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Social media increases teenage interest in Wall Street: survey

A surprising number of teens are turning to social media for financial lessons

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Social media increases teenage interest in Wall Street: survey. Source: pexels.com

According to Wells Fargo, 57% of teens say they learned about handling finances from their parents. The Wells Fargo Parent-Teen Study included 318 teens between the ages of 13 and 17, and 304 parents.

Meanwhile, 47% learn financial lessons from school, 35% from social media while 34% learn from online websites and articles. Parents underestimate how much their kids are learning from social media. Only 12% of parents believe their teens use social media for financial education.

There is a bit of a disconnection between parents’ and kids’ perceptions around financial education. While 61% of parents polled say they’re talking to their kids about finances, only 43% of teens report they have had these conversations. It’s very important for families to discuss money — and for our next generation to understand how to handle their finances
Kathleen Malone, financial advisor with Wells Fargo Advisors in Charlotte, North Carolina

Almost all teens and parents (93% teens, 92% parents) agree that teens who learn about investing will be better off financially later in life. However, nearly half of the teens (49%) and nearly one in three parents (32%) give themselves a D or F grade in investment knowledge.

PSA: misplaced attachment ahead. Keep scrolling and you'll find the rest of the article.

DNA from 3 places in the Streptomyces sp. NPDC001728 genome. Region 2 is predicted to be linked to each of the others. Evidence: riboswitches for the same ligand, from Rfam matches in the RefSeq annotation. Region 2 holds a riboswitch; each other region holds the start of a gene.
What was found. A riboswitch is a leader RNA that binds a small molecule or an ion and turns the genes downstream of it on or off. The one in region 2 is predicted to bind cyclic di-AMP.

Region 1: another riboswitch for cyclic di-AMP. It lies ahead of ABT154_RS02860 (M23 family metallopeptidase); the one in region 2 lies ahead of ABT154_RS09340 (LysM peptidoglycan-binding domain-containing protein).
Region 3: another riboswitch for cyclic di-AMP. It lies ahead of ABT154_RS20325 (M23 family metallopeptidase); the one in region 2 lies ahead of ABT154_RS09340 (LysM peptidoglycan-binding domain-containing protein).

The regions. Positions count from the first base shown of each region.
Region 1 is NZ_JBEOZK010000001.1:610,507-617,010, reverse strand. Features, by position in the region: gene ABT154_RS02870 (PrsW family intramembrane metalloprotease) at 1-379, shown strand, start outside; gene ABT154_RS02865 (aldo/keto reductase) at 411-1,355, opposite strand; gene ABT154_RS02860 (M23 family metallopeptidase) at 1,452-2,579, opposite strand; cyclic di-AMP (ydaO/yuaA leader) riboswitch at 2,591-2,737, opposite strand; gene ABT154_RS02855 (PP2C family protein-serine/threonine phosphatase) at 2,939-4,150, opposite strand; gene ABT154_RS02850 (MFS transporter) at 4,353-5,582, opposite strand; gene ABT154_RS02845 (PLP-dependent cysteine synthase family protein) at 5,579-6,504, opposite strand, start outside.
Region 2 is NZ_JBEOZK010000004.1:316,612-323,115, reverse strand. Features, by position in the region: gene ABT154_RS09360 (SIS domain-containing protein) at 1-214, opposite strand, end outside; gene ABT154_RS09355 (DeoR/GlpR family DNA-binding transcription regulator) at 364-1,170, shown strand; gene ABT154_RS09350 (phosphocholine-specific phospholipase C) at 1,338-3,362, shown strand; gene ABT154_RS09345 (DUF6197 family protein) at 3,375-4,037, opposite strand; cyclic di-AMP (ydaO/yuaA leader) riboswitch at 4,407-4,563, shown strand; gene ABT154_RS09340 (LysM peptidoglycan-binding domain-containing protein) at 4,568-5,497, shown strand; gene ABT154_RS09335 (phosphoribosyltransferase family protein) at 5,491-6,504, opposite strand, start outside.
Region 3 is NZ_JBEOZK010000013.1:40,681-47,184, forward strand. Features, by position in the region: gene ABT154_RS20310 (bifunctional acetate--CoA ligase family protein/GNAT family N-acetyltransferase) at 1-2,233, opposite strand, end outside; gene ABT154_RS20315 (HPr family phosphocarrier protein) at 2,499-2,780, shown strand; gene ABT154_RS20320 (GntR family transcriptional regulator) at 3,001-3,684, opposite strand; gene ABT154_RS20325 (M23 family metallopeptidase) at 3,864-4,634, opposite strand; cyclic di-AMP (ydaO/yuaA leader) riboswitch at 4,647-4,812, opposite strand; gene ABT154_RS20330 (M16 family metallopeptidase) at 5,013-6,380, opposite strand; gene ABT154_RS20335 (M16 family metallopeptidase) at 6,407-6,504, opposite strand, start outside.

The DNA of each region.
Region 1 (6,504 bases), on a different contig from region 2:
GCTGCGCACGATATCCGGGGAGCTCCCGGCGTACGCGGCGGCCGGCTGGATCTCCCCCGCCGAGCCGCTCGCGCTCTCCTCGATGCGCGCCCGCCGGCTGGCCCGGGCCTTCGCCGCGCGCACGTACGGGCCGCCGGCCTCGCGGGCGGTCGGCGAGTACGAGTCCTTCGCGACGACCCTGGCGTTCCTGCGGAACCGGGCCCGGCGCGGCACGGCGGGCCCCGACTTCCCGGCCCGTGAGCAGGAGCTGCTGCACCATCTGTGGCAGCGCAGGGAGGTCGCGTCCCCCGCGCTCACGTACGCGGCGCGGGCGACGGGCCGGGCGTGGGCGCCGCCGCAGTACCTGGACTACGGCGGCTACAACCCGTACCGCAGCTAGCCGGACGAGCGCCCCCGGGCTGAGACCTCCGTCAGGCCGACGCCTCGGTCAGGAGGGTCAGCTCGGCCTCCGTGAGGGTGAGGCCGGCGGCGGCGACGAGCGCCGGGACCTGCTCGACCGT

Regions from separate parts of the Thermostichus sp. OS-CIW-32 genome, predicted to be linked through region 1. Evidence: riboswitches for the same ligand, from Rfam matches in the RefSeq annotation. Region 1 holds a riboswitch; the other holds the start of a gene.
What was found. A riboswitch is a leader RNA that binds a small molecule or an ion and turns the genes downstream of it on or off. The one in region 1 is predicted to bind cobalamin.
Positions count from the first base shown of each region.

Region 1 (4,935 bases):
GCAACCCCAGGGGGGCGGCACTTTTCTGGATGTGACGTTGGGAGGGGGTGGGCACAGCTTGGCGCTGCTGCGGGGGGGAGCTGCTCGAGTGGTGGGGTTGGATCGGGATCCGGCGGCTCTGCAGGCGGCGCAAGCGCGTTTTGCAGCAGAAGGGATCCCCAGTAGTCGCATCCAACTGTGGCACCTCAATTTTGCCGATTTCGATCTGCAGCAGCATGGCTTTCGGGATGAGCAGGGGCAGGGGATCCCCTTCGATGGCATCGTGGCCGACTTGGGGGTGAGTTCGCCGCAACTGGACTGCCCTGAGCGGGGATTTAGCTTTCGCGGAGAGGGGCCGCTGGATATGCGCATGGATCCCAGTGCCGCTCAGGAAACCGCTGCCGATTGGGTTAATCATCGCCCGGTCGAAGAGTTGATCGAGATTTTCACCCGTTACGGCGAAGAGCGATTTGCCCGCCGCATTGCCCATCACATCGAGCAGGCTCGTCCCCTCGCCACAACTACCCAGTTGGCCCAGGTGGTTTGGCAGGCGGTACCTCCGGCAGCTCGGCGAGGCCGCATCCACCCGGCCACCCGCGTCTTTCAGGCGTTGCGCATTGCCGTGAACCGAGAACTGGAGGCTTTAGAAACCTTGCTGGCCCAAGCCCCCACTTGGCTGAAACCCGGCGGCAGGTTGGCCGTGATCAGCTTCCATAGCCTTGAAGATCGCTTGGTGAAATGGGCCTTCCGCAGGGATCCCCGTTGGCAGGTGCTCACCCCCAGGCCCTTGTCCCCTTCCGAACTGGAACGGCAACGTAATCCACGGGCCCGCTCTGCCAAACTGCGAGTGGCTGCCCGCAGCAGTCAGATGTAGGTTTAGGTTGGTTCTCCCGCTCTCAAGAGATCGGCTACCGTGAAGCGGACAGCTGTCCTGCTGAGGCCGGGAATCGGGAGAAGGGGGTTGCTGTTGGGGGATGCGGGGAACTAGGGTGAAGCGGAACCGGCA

Teen girls (53%) rated themselves lower in investment knowledge than boys (42%).

Parents and kids are also in agreement on how well teens handle money. Nearly seven in ten (69%) teenagers believe they are good with money, and their parents (72%) agree. Four out of five (81%) parents believe they are good financial role models for their kids, and 84% of teens agree.

Almost half (45%) of teens said they were more interested in investing this year because of the GameStop social media situation. More teen boys than teen girls reported increased investing interest due to GameStop (53% vs. 40% teen girls).

When it comes to cryptocurrency, many parents admit that their teens are quite knowledgeable. Half of the parents (50%) said their teen knows more about Bitcoin than they do. And the teens agree. Almost half (45%) of teens feel they know more than their parents about Bitcoin. Teen boys are more likely to say they know more than their parents about Bitcoin (58% teen boys vs. 33% teen girls).

While 3 in 5 parents say they have had conversations with teens about handling finances, only 32% say they have talked much about investing. Nearly nine in ten parents (89%) wish their parents taught them more about investments growing up. Almost all parents (98%) and teens (95%) think it is important that high schools teach students about the basics of handling finances, including investing.

We’ve reported that less than half of businesses will embrace a full return-to-office model.

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